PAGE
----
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Methods Mol Biol. 2006;346:15-30.

The Genome of Dictyostelium discoideum.

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Verna and Marrs McLean Department of Biochemistry and Molecular Biology, Baylor College of Medicine, Houston, TX, USA.


The Dictyostelium discoideum genome has been sequenced, assembled and annotated to a high degree of reliability. The parts-list of proteins and RNA encoded by the six chromosomes can now be accessed and analyzed. One of the initial surprises was the remarkably large number of genes that are shared with plants, animals, and fungi that must have been present in their common progenitor over a billion years ago. The genome encodes a total of about 10,300 proteins including protein families involved in cytoskeletal control, posttranslational protein modification, detoxification, secondary metabolism, cell adhesion, and signal transduction. The genome has a higher proportion of homopolymeric tracts and simple sequence repeats, such as [CAA]n, than most other genomes. Triplet repeats in translated regions produce the highest known proportion of polyglutamine tracts in any known proteome. Phylogenetic analyses based on complete proteomes confirm that the amoebozoa are a sister group to the animals and fungi, distinct from plants and early diverging species such as Leishmania, Plasmodium, or Giardia. The completed Dictyostelium sequence opens the door to large-scale functional exploration of its genome.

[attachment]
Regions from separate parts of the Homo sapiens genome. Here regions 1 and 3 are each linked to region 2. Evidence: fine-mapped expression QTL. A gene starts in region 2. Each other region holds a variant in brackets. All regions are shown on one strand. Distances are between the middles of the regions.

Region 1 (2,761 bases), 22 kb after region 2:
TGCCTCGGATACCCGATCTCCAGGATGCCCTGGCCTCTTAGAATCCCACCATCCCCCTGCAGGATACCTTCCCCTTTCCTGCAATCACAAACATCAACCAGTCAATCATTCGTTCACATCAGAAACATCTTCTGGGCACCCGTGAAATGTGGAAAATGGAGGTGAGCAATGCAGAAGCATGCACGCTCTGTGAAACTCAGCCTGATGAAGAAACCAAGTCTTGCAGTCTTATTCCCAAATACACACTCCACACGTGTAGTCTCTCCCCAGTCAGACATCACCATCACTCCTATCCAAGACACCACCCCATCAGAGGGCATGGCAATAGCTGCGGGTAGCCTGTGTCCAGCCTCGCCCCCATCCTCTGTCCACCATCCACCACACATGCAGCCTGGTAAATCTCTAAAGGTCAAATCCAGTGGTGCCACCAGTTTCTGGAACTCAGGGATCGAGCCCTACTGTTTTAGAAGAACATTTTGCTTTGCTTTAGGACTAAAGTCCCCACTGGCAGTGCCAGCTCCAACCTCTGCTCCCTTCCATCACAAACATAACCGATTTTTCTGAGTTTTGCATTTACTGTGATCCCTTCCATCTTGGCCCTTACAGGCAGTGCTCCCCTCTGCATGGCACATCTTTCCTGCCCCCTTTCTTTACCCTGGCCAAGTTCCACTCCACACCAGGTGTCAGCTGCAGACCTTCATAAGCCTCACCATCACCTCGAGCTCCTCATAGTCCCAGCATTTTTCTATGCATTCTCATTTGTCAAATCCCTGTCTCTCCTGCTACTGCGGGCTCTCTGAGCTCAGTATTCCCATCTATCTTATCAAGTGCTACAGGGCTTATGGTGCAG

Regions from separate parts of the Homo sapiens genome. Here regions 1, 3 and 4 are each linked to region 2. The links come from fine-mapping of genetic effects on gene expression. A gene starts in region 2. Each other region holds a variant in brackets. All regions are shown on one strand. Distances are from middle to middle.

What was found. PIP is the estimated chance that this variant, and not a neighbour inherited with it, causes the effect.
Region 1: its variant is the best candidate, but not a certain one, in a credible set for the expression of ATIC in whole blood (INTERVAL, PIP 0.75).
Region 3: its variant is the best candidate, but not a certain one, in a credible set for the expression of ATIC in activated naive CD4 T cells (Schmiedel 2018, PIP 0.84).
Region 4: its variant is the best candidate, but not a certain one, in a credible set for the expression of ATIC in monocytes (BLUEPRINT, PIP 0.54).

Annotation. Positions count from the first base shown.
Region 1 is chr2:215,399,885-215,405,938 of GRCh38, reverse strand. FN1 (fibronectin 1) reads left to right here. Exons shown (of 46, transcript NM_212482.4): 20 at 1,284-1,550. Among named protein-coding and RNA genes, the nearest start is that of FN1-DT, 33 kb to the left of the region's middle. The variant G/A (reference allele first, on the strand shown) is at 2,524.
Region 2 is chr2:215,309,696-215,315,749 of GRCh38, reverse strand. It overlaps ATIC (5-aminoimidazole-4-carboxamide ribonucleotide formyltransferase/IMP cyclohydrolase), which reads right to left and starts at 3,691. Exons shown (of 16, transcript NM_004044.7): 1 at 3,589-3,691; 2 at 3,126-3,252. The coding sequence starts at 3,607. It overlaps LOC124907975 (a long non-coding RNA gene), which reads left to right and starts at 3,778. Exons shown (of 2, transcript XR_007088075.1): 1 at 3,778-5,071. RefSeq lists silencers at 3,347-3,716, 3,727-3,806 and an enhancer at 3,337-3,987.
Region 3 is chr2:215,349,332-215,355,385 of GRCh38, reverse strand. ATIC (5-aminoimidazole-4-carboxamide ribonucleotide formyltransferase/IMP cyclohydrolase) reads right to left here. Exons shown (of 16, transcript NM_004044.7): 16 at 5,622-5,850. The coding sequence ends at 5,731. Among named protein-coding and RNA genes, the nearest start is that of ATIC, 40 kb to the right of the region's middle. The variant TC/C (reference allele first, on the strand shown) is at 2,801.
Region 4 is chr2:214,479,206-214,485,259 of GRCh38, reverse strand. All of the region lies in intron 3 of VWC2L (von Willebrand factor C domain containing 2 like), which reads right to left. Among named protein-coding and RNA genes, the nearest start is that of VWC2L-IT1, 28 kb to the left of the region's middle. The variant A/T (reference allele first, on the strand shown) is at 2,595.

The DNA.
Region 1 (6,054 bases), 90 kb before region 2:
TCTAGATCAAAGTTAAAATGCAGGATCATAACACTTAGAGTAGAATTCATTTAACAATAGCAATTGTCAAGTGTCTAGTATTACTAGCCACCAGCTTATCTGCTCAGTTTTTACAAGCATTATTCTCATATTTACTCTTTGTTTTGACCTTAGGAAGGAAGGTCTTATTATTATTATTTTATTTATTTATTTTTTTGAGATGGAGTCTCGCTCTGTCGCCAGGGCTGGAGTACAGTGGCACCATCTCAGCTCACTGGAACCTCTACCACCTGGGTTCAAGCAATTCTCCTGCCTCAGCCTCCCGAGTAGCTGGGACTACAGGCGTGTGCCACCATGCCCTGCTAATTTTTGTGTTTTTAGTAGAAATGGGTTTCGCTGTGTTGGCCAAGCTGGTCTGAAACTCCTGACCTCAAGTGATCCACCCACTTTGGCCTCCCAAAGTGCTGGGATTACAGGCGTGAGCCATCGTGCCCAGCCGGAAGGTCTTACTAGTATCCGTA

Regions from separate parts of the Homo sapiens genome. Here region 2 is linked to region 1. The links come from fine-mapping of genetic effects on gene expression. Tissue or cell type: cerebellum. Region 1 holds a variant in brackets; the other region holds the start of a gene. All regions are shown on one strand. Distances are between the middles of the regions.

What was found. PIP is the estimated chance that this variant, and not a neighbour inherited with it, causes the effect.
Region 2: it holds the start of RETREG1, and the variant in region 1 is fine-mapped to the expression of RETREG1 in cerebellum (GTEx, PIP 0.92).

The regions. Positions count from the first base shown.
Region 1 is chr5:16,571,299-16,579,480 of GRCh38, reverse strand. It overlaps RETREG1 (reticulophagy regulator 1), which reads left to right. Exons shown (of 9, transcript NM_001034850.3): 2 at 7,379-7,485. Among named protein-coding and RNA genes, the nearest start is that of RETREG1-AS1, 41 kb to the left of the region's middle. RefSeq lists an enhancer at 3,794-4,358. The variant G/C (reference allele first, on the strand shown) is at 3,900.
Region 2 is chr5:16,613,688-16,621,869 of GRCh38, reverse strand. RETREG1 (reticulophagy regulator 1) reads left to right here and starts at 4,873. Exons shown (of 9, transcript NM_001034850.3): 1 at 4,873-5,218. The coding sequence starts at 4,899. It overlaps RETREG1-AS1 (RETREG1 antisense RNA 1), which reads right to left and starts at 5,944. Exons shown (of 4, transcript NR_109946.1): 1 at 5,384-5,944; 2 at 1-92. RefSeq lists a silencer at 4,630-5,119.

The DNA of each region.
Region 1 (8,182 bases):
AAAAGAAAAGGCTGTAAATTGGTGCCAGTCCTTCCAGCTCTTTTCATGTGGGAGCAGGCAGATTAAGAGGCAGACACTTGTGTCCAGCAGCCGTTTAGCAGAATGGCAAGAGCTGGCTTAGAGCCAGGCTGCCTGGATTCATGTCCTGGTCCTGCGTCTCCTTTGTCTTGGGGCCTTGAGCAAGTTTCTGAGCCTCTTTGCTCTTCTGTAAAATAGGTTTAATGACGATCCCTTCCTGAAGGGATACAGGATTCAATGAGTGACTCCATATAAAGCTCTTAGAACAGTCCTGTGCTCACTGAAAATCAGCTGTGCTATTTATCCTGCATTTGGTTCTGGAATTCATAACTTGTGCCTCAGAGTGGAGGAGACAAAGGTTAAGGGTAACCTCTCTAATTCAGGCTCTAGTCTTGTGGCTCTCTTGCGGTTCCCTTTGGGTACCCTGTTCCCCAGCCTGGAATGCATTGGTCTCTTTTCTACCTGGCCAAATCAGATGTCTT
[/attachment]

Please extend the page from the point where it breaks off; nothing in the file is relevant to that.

[Indexed for MEDLINE]

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